It's a bit like playing cards, and getting fewer and fewer cards in the hand.  After trying various ways to save the legs, the amp became more inevitable.  Eventually, only the "Amp Card" remained.

So, Minerva.  Relax.  I think I have it under control.  I realize there are some who feel that depression just HAS to be part of having an amp.  For some people maybe, but not for everyone.  So ..... thanks for your concern, I really appreciate it.  But, really all is OK here.

 
Dick Stevens, DBKA in PA

Offline Minerva

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Re: Intimicy question
« Reply #14 on: April 27, 2009, 07:28:49 AM »
Dick and Michelle ~ I'm quite relaxed thanks.  :)

My point is, that thinking that you are better of than someone else makes you feel better in the short term, but it doesn't address the real problem - self esteem and coming to terms with what's happened to you.

Thinking that you are better than someone else also has a negative impact on other people (i.e. the ones you believe are worse off than you), in that it may not be true (e.g. they may be totally content and possibly happier than you?). And it, more often than not, affects the way you behave towards that person, as it will not be an equal relationship ... basically because you believe (rightly or wrongly) that they are worse off than you (i.e. not equal to you).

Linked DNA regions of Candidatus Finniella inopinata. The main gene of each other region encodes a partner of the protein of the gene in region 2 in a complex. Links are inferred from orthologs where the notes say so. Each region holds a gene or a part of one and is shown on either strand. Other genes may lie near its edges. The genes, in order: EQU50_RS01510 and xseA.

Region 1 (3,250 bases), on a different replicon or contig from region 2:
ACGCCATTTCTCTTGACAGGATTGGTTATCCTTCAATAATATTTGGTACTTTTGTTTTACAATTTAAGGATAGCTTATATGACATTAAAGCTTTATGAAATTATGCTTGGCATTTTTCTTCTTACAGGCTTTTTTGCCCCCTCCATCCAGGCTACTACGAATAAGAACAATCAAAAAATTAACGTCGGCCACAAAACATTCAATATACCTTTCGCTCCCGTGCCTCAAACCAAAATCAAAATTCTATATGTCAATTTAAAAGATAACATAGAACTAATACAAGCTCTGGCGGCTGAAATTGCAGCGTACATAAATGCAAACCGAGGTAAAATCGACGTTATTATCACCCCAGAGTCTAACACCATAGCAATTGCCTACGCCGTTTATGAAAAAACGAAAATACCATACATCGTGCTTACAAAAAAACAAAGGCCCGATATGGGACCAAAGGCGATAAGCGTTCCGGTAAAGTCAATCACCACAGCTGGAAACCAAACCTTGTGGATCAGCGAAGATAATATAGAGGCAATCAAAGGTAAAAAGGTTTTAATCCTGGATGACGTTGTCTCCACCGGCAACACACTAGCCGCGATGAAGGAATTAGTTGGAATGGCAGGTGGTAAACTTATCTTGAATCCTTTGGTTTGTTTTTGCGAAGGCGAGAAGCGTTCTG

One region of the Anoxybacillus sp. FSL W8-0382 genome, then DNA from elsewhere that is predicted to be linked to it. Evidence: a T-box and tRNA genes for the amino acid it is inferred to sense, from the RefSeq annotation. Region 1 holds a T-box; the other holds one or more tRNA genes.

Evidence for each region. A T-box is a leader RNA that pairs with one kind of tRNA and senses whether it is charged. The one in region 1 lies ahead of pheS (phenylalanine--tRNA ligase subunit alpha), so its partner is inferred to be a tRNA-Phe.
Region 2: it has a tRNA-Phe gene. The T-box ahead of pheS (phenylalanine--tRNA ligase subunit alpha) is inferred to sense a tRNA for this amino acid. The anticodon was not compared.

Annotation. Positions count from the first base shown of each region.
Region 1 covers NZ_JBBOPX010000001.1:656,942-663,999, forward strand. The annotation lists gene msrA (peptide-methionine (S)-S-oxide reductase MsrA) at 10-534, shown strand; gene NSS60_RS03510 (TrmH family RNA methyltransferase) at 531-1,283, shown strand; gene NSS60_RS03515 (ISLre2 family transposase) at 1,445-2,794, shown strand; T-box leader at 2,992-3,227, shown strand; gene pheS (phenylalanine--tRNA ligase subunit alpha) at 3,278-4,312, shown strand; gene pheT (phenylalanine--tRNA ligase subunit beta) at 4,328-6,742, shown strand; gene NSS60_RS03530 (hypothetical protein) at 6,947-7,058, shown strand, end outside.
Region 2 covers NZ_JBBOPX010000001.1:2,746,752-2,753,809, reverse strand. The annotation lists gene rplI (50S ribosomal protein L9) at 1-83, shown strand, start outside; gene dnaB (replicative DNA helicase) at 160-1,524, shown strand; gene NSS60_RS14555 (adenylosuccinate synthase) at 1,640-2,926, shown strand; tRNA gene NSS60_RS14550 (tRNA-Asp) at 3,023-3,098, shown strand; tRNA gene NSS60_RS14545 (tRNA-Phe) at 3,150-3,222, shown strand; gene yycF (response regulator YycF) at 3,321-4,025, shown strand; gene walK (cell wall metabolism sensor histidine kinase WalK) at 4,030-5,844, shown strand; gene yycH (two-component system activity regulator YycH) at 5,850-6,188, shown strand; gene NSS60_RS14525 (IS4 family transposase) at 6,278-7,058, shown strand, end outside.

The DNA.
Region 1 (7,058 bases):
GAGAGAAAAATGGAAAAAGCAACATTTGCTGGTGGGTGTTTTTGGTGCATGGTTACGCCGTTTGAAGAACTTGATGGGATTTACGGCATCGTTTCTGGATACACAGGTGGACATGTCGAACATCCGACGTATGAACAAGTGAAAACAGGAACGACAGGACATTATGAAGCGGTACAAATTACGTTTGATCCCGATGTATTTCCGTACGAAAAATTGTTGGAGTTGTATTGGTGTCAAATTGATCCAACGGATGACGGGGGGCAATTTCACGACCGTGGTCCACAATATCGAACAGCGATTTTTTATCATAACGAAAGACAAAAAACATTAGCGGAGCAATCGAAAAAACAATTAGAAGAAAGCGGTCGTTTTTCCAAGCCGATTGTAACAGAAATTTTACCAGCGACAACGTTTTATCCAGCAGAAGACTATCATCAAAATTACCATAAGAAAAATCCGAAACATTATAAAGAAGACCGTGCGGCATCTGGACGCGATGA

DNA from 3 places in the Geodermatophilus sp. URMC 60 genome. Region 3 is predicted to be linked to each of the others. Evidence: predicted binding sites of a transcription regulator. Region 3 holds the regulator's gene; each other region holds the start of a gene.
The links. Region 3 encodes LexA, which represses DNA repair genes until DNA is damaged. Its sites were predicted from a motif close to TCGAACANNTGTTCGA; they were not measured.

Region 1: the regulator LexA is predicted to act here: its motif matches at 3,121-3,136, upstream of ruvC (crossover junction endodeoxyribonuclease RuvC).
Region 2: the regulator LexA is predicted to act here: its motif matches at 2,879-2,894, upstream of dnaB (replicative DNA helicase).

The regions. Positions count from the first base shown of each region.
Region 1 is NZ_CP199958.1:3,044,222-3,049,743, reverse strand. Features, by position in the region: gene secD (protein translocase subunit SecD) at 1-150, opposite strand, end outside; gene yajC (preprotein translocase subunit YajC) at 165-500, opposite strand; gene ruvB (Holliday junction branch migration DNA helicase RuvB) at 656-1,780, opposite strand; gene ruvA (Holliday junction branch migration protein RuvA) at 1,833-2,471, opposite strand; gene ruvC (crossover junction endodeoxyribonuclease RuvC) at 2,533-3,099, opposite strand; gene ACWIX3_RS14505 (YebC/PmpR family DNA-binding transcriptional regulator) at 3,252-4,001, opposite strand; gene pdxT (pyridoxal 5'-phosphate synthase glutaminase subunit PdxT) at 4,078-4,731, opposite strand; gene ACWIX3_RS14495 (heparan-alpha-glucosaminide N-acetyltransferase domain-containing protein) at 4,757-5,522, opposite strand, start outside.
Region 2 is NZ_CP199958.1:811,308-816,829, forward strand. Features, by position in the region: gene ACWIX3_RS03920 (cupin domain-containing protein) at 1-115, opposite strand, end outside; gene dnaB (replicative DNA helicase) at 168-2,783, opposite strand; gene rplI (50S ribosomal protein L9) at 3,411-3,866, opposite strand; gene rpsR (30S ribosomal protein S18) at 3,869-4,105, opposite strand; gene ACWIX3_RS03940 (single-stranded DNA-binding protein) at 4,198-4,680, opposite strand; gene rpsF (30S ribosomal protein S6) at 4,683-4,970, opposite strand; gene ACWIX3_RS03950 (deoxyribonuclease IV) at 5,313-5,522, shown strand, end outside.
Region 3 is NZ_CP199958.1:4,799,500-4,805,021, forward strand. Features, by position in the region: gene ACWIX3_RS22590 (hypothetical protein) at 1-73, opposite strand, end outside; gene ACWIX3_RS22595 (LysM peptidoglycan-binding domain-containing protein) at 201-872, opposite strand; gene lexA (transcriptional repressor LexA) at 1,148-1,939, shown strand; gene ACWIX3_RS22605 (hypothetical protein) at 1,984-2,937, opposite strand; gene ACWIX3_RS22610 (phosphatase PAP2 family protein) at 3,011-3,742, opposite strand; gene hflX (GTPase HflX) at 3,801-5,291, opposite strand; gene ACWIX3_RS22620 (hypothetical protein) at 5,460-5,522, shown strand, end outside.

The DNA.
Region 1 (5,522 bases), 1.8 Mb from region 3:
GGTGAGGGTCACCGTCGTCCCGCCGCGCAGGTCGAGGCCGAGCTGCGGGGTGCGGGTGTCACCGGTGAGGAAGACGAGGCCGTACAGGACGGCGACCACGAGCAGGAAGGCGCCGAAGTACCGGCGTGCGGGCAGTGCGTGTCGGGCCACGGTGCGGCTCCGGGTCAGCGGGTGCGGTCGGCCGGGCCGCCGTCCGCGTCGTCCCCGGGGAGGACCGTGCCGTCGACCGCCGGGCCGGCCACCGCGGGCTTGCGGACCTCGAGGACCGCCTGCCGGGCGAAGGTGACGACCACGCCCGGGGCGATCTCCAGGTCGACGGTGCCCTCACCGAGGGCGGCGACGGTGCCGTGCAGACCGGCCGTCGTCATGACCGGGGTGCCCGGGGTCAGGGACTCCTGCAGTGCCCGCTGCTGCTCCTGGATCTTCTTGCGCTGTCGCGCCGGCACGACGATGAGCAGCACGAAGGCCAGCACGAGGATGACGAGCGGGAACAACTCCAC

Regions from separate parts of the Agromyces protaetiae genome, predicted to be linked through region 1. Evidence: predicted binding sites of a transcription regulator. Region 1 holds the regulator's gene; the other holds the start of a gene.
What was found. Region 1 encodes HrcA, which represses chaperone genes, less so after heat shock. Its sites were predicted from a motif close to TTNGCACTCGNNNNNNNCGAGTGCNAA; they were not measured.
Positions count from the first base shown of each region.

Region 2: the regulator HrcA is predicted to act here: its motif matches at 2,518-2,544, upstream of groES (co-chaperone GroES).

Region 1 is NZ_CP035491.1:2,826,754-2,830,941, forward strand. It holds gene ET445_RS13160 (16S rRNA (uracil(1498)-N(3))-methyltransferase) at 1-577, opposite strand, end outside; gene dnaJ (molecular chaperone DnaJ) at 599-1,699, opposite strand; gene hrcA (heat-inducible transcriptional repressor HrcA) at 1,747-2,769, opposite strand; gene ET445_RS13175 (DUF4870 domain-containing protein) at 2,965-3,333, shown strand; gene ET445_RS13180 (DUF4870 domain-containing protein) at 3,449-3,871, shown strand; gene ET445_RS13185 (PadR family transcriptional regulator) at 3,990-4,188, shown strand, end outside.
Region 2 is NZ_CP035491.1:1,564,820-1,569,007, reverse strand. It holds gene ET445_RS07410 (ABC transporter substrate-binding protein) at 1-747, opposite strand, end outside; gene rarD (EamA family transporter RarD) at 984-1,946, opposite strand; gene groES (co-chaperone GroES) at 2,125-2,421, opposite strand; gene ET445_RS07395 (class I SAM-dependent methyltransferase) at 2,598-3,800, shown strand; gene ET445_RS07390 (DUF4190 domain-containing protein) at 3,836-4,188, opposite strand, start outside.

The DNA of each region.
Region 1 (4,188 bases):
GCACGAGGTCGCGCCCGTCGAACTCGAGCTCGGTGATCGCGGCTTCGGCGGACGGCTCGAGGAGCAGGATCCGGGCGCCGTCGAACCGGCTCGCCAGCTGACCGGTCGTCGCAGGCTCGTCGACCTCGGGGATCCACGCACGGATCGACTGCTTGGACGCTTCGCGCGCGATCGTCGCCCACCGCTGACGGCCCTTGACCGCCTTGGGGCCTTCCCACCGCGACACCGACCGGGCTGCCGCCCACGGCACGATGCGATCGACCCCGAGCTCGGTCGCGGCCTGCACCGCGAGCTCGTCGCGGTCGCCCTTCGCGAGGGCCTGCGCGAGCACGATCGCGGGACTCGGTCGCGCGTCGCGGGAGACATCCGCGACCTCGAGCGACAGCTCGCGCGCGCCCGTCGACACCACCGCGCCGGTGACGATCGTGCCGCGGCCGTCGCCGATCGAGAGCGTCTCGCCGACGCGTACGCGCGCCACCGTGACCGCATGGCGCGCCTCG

Some people don't want to get help through talking about their feelings, as they feel threatened and not in control ... and that's absolutely fine. :) But, Ed had indicated that the problem may have been that he hadn't discovered the 'new Ed' after his amputation and in his case therapy (for want of a better word) would be a good idea.

The reason why I've raised the issue (apart from being an outspoken person  ;)), is that someone, very dear to me, has refused to talk about their feelings fully and they have had an immensely difficult time. IMHO emotions can be crippling in ways that far exceed anything physical problems throw at you.